RUSADA Boss: ‘Thousands’ Of Changes Made To Moscow Doping Data Before WADA Got Access

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Moscow Doping Data Manipulated, says RUSADA Boss

Thousands of changes were made to the Moscow Laboratory data before it was handed over to the World Anti-Doping Agency (WADA), according to Russian Anti-Doping Agency (RUSADA) director general Yury Ganus.

In a world exclusive report and interview by Christina Hebel in Der Spiegel in Germany, Ganus claims that manipulation, including names of athletes being changed on sample results, was still taking place in December last year and January this year in some cases.

That means that at a time when Russia was to be allowed back into the international sporting fold as a full member as long at it handed over to WADA data still missing from its Moscow laboratory and previous investigations buy the international anti-doping agency, agents were busy manipulating results to conceal more evidence of a large-scale doping program systematic in nature.

Ganus believes the manipulation was deliberate. He said that changes to the data finally handed over to WADA in January, after the original deadline for doing so, were too “large and significant” to be a coincidence. Ganus told Der Spiegel:

“It’s not about deleting entire data packets, but changing or moving them in different places. Someone has tried to hush up information on a large scale. It could also be about athletes’ names. It’s not just about what was, the record of 2015, but also about how the material was changed afterwards. We’re speaking about months, the most recent changes date from December 2018 and January 2019.

When “inconsistencies” were discovered, WADA, after lengthy consideration, gave Russia a three-week deadline to come up with explanations. Russian has responded to that request with a week to go. It remains to be seen if the explanations will be accepted. If they are not, then Russia faces a whole-nation ban from all sports, WADA has stated.

Russia must explain why there are significant and widespread differences between the Laboratory Information Management System database provided to WADA by a whistleblower in October 2017 and the version finally handed over to WADA in January this year.

Threat Of Whole-Nation Ban – Again…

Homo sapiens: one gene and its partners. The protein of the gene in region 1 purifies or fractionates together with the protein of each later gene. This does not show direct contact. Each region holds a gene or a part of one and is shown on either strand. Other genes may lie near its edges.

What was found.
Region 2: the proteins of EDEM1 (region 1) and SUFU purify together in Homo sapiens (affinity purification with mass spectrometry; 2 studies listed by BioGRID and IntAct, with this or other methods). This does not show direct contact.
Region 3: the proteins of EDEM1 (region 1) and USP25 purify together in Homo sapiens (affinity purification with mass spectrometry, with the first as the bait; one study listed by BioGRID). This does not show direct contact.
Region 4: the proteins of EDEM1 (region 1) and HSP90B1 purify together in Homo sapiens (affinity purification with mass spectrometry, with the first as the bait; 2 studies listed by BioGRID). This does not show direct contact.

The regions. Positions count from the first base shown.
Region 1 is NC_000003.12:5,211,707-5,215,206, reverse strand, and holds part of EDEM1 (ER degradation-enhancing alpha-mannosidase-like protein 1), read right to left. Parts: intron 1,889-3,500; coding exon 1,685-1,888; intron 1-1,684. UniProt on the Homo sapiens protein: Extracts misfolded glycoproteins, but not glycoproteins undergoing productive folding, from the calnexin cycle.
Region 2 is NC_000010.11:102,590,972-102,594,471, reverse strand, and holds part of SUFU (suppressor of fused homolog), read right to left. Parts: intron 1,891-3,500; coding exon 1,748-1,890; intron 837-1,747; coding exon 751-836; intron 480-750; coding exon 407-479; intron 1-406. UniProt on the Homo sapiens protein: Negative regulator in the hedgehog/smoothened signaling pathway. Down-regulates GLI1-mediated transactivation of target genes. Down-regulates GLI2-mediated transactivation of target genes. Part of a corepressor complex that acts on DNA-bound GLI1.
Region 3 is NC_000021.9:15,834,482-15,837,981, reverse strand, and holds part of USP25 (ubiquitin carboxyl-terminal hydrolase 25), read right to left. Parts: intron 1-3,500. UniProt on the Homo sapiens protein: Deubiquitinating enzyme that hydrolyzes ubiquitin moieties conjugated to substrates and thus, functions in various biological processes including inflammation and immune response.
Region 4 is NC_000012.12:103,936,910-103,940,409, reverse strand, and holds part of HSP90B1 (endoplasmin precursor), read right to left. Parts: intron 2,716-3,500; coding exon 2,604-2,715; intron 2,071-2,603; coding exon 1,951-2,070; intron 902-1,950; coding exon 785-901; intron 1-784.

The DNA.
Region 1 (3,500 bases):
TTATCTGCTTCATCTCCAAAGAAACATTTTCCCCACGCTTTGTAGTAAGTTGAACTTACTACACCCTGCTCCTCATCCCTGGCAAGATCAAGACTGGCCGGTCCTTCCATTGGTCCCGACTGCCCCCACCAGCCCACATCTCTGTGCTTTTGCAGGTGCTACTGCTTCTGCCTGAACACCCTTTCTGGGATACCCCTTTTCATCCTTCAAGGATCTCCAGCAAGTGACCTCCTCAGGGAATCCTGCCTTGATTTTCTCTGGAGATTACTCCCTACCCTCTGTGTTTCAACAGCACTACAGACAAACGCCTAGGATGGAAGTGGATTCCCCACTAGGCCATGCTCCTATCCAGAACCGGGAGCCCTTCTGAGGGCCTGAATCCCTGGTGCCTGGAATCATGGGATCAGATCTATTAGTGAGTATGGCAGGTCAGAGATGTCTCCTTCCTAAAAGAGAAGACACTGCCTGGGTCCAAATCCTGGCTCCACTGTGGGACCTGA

Photo Courtesy: Wikimedia

Ganus’ revelation to Der Spiegel strengthens the case for Russia to be declared “non-compliant” by WADA, the subsequent penalty likely to include a ban Russia sending teams to Tokyo 2020.

We’ve been here before since reports in British newspapers post-London 2012 and then the ARD documentaries exposing the systematic nature of the Russian doping crisis was exposed in late 2014 just after international swim fed bosses at FINA had granted Russian President Vladimir Putin its highest honour.

The same threat was made before Rio 2016 but its enforcement was patchy, with some athletes still able to race in Russian colours but the Olympic flag used for medal ceremonies. The issues raised by the pre-Rio controversies remain unresolved.

In swimming, a list of Russian swimmers whose names were part of data that appeared to have been “manipulated”, neither fault nor innocence of the athlete implied, was issued alongside an order barring them from racing at Rio 2016.

No cases were quite the same but through appeal and FINA decision, all the swimmers concerned were declared free to race in Rio. To this day, no explanation has been given as to the precise nature of the problem with the samples of those swimmers. Some belonged to a batch of samples from an event held in Russia about a year out from the 2016 Olympics that appeared to have been manipulated. It is not clear if any of this cases belong to the latest data under the spotlight.

Russian Sports Minister Pavel Kolobkov issued a statement published by the official state news agency TASS, saying that Russia had responded to all of WADA’s 31 questions on the “inconsistencies” in the data. “We are confident that we have fulfilled all demands,” he said.